The UI also offers a Dual-window mode, which we found to be of no use as the SystemUI app crashed each time we tried to use this feature.
The Huawei Honor 5X comes with a 13-megapixel primary camera with a single LED flash and an F2.0 aperture. The front-facing unit on this device is of 8-megapixels. Going straight forward to the image quality, the rear camera is capable of taking some really good images that have a fare amount of details and saturated colours, but only in good light. As the intensity of light decreases, images begin to lose details, and colours start to lack vibrancy too. Videos captured with the rear camera, meanwhile, tend to be overexposed, that further results in one having to adjust the exposure and focus all the time.
Images captured with the front-facing shooter are pretty decent, with a lot of colours and details. But, as is the case with the rear camera, the same continues with the front camera as well. Images tend to lack details in low light Videos, on the other hand, are pretty decent with the front camera in good light.
The camera application is not the best in the business but gets the job done. It offers features such as Super night mode, Panorama, Slow motion video recording, a unique food mode to enhance the images of food, and much more. The rear camera too has a Beautifying mode, using which users can enhance their images. Double pressing the power button launches the camera app and you could use the power button to take a quick snap as well.
Audio and video
As with other Huawei devices, the Honor 5X comes with a basic player for music and videos. Not surprisingly, the icons for both these applications resemble that of the default apps on iOS. The music player has a basic design and it also displays lyrics which can be seen by sliding from left to right on the current song screen. There is also a special toggle for DTS sound. We tested the DTS sound with our reference headphones and found the sound to be quite annoying at maximum volume levels. The device doesn’t come bundled with headphones in the box.
When it comes to videos, the phone easily plays 1080p videos and 4K resolution video files. All types of videos, as well as audio file formats, are supported by the default video and audio players. When it comes to the loudspeaker, the single speaker isn’t loud enough and the sound quality through it is not great either. Moreover, it crackles at high volumes. However, most of the activities such as streaming YouTube and playing games can be easily managed with this speaker. Overall, the device does not offer a better multimedia experience than what we expected from it. If you are a multimedia enthusiast, we recommend either the Moto G Turbo Edition, the LeEco 1S or the Lenovo K4 Note.
This is the department where the Honor 5X falls behind its competitors. Under the hood, there is a Qualcomm Snapdragon 616 processor which is an upgraded model of the Snapdragon 615 processor released last year.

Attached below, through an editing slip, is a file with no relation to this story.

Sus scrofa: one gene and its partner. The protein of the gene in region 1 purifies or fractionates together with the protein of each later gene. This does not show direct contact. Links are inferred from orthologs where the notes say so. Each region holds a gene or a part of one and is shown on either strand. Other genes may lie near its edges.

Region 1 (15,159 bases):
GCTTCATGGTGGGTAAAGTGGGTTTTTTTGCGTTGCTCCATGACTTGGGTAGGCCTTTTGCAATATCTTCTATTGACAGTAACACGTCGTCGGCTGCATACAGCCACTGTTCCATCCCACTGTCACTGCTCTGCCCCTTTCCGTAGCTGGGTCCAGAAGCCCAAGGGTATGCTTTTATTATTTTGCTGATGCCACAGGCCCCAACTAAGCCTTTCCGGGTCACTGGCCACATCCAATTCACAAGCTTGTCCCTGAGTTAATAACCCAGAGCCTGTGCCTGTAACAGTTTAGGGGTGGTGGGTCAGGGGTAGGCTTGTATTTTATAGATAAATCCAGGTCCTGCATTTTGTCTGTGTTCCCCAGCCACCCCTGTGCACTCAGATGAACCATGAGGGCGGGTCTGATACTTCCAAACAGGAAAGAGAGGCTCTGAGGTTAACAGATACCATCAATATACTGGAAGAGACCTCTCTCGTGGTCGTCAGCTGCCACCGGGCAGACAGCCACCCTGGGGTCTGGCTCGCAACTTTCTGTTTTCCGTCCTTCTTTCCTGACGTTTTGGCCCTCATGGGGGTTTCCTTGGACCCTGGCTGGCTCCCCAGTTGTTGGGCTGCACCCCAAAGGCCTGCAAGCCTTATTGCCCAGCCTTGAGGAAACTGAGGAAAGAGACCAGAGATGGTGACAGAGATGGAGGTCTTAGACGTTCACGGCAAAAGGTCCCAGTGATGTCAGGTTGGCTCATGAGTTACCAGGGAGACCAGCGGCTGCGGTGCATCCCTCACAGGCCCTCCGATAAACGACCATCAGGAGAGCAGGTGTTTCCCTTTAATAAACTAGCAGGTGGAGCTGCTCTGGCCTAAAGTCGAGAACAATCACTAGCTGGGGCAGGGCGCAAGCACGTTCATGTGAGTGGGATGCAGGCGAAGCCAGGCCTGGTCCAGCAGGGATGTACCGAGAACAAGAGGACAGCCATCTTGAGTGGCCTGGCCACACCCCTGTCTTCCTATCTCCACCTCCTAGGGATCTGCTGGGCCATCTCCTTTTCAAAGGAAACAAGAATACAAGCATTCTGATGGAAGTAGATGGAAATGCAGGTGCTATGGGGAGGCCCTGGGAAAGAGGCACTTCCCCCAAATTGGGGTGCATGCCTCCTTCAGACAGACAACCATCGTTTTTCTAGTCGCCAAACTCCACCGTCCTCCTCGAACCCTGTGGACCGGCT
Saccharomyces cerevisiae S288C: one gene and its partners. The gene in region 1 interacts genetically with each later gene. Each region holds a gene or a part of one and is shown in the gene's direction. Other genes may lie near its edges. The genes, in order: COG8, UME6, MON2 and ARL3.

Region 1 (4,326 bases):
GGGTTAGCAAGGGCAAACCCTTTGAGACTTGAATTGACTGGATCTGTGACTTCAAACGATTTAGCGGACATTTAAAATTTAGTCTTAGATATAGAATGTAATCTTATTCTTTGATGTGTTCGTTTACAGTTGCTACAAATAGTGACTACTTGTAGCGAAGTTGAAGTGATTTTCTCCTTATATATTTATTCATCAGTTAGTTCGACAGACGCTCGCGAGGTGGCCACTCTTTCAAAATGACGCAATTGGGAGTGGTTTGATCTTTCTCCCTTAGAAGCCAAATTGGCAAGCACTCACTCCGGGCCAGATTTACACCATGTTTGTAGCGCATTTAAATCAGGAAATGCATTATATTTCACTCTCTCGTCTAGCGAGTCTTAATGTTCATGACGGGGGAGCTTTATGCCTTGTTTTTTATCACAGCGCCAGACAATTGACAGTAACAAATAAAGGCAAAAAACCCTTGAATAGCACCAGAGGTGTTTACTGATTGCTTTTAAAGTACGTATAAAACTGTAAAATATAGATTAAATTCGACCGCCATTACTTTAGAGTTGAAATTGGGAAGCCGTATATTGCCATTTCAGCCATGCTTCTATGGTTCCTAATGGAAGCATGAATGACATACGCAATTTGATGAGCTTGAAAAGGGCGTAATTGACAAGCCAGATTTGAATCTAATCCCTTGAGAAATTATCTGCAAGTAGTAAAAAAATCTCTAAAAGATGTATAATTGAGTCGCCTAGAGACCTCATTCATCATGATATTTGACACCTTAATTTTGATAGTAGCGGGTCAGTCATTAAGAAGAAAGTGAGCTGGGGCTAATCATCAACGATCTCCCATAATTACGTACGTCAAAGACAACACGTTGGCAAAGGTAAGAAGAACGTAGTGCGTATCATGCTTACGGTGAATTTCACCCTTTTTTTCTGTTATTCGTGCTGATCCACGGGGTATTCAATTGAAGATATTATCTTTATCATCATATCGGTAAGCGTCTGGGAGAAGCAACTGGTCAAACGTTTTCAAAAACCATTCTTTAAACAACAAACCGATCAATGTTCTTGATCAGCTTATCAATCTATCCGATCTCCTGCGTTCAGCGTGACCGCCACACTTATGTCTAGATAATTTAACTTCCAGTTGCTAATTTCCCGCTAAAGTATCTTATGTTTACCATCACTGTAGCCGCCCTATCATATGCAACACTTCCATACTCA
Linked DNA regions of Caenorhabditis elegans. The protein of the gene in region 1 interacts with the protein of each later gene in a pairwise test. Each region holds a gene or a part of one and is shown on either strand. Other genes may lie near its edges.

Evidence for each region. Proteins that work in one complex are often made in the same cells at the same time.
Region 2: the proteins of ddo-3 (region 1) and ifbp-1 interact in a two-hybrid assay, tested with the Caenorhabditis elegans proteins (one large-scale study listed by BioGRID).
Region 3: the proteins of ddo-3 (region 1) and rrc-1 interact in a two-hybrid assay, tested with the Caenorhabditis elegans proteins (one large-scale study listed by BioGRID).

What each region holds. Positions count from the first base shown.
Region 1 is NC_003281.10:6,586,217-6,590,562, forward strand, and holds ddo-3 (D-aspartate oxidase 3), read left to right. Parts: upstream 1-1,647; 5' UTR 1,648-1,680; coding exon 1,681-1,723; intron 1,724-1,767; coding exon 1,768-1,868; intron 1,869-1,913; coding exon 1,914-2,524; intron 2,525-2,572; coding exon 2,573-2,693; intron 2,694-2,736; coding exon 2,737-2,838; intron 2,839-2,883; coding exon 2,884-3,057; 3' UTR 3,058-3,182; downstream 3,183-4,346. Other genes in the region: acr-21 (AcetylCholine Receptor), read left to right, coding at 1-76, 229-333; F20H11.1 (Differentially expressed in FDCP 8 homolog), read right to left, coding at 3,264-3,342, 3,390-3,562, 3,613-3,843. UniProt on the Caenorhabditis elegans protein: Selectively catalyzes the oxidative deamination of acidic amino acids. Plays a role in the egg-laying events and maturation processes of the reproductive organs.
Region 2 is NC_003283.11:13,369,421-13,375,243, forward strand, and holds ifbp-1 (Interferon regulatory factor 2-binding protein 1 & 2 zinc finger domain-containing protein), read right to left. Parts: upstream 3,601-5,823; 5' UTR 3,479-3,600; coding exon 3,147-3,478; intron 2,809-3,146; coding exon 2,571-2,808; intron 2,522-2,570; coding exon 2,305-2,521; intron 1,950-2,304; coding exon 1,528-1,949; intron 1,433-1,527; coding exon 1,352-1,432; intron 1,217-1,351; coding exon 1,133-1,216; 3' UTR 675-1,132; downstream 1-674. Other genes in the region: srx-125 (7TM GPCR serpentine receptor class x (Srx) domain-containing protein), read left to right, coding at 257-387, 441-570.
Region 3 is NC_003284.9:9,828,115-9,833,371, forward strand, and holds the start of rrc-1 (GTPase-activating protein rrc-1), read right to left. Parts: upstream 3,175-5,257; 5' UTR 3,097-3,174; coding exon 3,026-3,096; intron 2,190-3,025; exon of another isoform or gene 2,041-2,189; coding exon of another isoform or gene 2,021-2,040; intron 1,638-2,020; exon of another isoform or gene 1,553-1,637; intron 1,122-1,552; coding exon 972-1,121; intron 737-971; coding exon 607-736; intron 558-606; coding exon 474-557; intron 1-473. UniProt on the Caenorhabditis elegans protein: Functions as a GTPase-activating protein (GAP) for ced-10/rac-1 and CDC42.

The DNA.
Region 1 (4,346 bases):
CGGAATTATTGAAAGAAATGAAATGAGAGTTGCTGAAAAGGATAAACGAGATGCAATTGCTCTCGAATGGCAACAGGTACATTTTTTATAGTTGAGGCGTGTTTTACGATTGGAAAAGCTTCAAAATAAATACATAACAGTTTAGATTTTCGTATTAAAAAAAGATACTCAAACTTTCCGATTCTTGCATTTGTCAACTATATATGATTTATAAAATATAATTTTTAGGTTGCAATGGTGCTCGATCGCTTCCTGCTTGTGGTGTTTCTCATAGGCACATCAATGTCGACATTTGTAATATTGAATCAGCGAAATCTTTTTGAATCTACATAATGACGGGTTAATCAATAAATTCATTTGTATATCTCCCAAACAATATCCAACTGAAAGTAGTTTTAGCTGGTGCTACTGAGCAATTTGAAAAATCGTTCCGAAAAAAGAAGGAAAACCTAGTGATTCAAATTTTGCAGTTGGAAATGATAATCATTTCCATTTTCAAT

In day-to-day life, the Honor 5X behaves in an erratic manner. By this, we mean that while at times the device has no lag or stutter while we use numerous apps, at other times, it stutters a lot. Clearly, EMUI 3.1 has not been as optimised as what we’ve seen on other Huawei devices like the Honor 7 and the Honor 4X. Games such as Asphalt 8 and Beach Buggy Racing run well without any lags or hiccups. However, graphic-intensive ones like Nova 3 struggle to run smoothly and the dropped frames are visible in each level. That apart, the rear of the device tends to get warm. We also noticed that after running graphic-intensive apps, the UI starts to lag a lot, and at times, we had to restart the device in order to get it to function normally again.
We put the device through graphic benchmark tests such as 3DMark Ice Storm Unlimited and GFXBench in which it scored mediocre points of 7,709 and 14fps respectively. In terms of the AntTutu benchmark test, the device scored a good 34,872, which indicates that the device is capable of performing day-to-day tasks well.
The call quality on the Honor 5X is quite good, even in very noisy environments. The vocals are clear and there were no complaints on the other side as well. That said, the device doesn’t come across as a strong contender against its rivals in terms of performance as of now, and we think that an update for EMUI in the future could fix all these bugs and strengthen the device’s case.
The Honor 5X carries a 3,000mAh battery which is fairly decent for a mid-range smartphone. The device offers excellent battery life, with up to four and a half hours of screen-on time that involves watching videos,browsing the internet, using social networking apps, and most importantly taking pictures. The device lacks support for fast charge, and we feel that Huawei should have included fast charging capabilities in this device as other smartphones like Vibe P1 and Moto G Turbo offer fast charge capability. EMUI comes with three power saving modes- Ultra, Smart, and Normal which further increase the juice of the device.
Priced at Rs.12,999, the Honor 5X, is a decent smartphone with a fantastic fingerprint scanner, a great battery life, and a beautiful design. It falls behind its competitors in terms of software and performance. However, these issues can be easily fixed with updates from the company in the future. Also, considering the fact that other devices in its price point offer 3GB of RAM, we feel that the manufacturers should’ve also offered the same on this device. In the same price point, there are some good options available such as the Moto G Turbo Edition, which offers an almost stock Android experience, and the Lenovo Vibe P1, which has a bigger battery and also better performance, that you might want to consider.
Huawei Honor 5XRs 12,999
Software and apps7.0/10
Audio and video6.5/10
What Is Good?
- Premium metal build
- Gorgeous display
- Decent battery life
- Excellent fingerprint scanner
What Is Bad?
- Software lags on several occasions
- Sub-par performance
- Loudspeaker could have been better